8. Have you thought about transferring just the ooths to a new bin?
  9. In my experience, they should be growing at least twice that fast. A cheap ($12-$15) seed starter mat works great to get high 80s. Does it really matter if your mat is larger than the bin they're in?
  10. They geared their product to reptile keepers. This protein logic came about to stop lizards from dying from gout which is a much bigger business. Gout seems to be much more related to enclosure humidity (dehydration) than anything else though in reptiles. I keep both and was just wondering if anyone not being paid by this information came up with the same conclusion.
  11. Is there any research on the protein thing that isn't directly from company marketing?
  12. I'd try Insulating the bin or using less heat. I had the same problem and just lowered the tank heat a bit. Think of a cold glass on a summer day.
  13. By teflon tape are you talking about this? http://www.amazon.com/CS-Hyde-Optically-Silicone-Adhesive/dp/B000REI90W/ref=sr_1_33?ie=UTF8&qid=1427040428&sr=8-33&keywords=teflon+tape
  14. Do they make hard, slick teflon tape? I've only used the stretchy stuff for plumbing which doesn't seem like it would work well. I use packing tape for my rubbermade bins that dubias can climb. It would work. I can probably just glue it on to make it permanent. Does packing tape stop all the non climbing species? I'd like to get a Eublaberus next. Red Runners are terrible climbers so that's nice.
  15. Would a type of varnish work? Is there a strip of something I could buy and glue down around the top? It doesn't need to contain the good climbing varieties but the more slippery the better. I'll probably start a climbing colony if it will though.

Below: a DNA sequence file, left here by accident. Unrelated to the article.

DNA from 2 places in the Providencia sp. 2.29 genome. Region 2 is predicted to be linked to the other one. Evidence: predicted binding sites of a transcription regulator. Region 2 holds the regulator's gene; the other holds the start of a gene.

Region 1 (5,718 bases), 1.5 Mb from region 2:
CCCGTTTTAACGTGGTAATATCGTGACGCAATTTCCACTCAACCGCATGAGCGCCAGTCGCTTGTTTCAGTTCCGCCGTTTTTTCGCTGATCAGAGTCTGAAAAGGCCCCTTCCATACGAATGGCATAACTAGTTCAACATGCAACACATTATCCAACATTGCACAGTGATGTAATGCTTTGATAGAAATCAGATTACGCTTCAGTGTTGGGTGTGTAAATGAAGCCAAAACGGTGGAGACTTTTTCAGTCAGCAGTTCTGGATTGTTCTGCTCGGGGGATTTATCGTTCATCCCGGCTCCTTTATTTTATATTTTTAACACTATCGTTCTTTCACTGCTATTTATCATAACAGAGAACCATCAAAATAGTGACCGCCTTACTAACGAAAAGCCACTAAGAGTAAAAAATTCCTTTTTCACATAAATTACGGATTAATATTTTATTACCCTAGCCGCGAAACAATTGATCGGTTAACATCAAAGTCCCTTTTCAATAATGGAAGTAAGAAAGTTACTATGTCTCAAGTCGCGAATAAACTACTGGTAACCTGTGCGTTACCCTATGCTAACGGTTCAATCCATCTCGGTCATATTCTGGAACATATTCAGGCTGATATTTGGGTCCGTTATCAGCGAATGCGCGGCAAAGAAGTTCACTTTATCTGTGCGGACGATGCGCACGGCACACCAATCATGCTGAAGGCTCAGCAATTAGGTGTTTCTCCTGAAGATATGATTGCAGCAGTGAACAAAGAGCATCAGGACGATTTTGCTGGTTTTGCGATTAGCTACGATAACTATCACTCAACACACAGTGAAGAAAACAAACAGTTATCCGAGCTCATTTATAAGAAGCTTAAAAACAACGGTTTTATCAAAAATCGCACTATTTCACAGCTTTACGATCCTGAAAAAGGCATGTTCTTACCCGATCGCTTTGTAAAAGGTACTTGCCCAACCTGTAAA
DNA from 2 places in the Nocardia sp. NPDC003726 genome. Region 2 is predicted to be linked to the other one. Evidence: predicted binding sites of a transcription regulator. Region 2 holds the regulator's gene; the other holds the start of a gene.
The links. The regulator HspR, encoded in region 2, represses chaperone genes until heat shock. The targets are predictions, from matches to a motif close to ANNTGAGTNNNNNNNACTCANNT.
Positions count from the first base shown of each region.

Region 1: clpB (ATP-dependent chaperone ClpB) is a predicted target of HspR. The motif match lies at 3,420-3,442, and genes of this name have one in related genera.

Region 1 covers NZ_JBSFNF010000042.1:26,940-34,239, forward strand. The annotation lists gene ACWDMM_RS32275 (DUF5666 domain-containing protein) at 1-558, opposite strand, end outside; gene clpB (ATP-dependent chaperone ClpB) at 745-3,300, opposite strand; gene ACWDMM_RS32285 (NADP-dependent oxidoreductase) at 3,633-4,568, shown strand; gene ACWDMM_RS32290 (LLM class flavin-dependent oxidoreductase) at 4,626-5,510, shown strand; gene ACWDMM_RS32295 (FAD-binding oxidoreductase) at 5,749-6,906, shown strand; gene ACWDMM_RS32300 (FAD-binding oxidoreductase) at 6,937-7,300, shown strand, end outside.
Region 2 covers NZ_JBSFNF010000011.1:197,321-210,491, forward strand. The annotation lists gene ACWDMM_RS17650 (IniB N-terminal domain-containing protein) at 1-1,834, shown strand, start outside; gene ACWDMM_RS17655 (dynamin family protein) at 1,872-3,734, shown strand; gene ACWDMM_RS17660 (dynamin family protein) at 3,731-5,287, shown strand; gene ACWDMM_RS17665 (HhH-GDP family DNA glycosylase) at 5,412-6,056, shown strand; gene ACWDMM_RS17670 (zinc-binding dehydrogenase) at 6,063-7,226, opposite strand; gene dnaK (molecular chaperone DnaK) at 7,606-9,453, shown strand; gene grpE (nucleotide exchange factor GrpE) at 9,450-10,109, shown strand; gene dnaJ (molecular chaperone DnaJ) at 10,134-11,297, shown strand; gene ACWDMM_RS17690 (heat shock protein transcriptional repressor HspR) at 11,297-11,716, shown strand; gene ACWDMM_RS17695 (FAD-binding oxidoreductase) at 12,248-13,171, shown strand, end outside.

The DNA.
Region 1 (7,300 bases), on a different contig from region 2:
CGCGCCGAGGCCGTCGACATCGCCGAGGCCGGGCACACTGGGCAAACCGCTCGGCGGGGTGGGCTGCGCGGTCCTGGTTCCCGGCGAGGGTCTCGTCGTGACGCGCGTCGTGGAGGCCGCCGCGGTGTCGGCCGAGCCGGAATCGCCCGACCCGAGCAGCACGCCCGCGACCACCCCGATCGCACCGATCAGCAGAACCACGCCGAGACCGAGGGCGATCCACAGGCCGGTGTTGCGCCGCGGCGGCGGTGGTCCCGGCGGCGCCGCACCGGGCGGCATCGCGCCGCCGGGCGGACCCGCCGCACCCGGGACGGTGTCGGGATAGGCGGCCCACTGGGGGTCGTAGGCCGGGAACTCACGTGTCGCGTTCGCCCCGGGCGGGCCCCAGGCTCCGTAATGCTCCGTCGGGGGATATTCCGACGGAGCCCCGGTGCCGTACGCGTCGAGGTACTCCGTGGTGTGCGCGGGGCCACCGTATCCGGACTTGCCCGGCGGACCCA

16. I was hoping for something perminant. How long would it last in a 95 degree environment? I don't use any for my roaches now.
  17. I'm finishing a 4.5 foot tall lizard cage. It's going to have lots of natural dirt, logs, leaves etc. I'm going to have roaches and bugs living inside and don't want them to be able to climb up into the lighting or out lighting holes in the top. Is there any paint or something I could apply at the top that's slippery enough to keep them from climbing it? I can make it sealed with screen vents if needed, but would rather not.
  18. For me very thin substrate made of mostly frass. I wet it every other day to keep the whole thing moist. Not sure if it's 100%, but they're doing very well the last 3 months or so.
  19. He's still young and afraid of his shadow. Unless you're holding food anyways. Then he turns into a B movie super villain.
  20. I posted on this a few months ago. At first I separated Ooths. Later I bought a bunch of apples and tangerines on sale randomly. Same food (layer pellets) but more fruits and water available. I haven't had a problem since.
  21. Dubai is the largest I keep, but when researching this same topic Orange Heads were my choice. The other large species don't seem to reproduce as quickly.
  22. I feed an Ackie Monitor. I'd imagine an Argus could eat a normal sized colony in one sitting lol. I can't recommend Lateralis enough for small feeders. Compared to my dubias, one bin will feed about twice the weight. Easier to maintain also.
  23. Mine seem to vary like this in general. None i've seen are as light as your first though.
  24. How big is the compost pile going to be? If you have a large compost pile it will create its own heat. Ambient 70, with 80-100 within a foot of the surface. They should breed like wildfire in an environment like that.
  25. I have no experience with Hissers or fungal attacks, but IME the best thing to combat bacterial and fungal pathogens is to set up a defense with good bacteria. The good microbes are what keep the bad ones in check. Have you tried using bioactive substrate? Two inches of healthy dirt should do. Hopefully someone can chime in that has more experience with this. Edit: This might also be a good start to vary the diet. http://www.sterishoe.com/foot-care-blog/toenail-fungus-treatments/10-foods-for-an-antifungal-diet/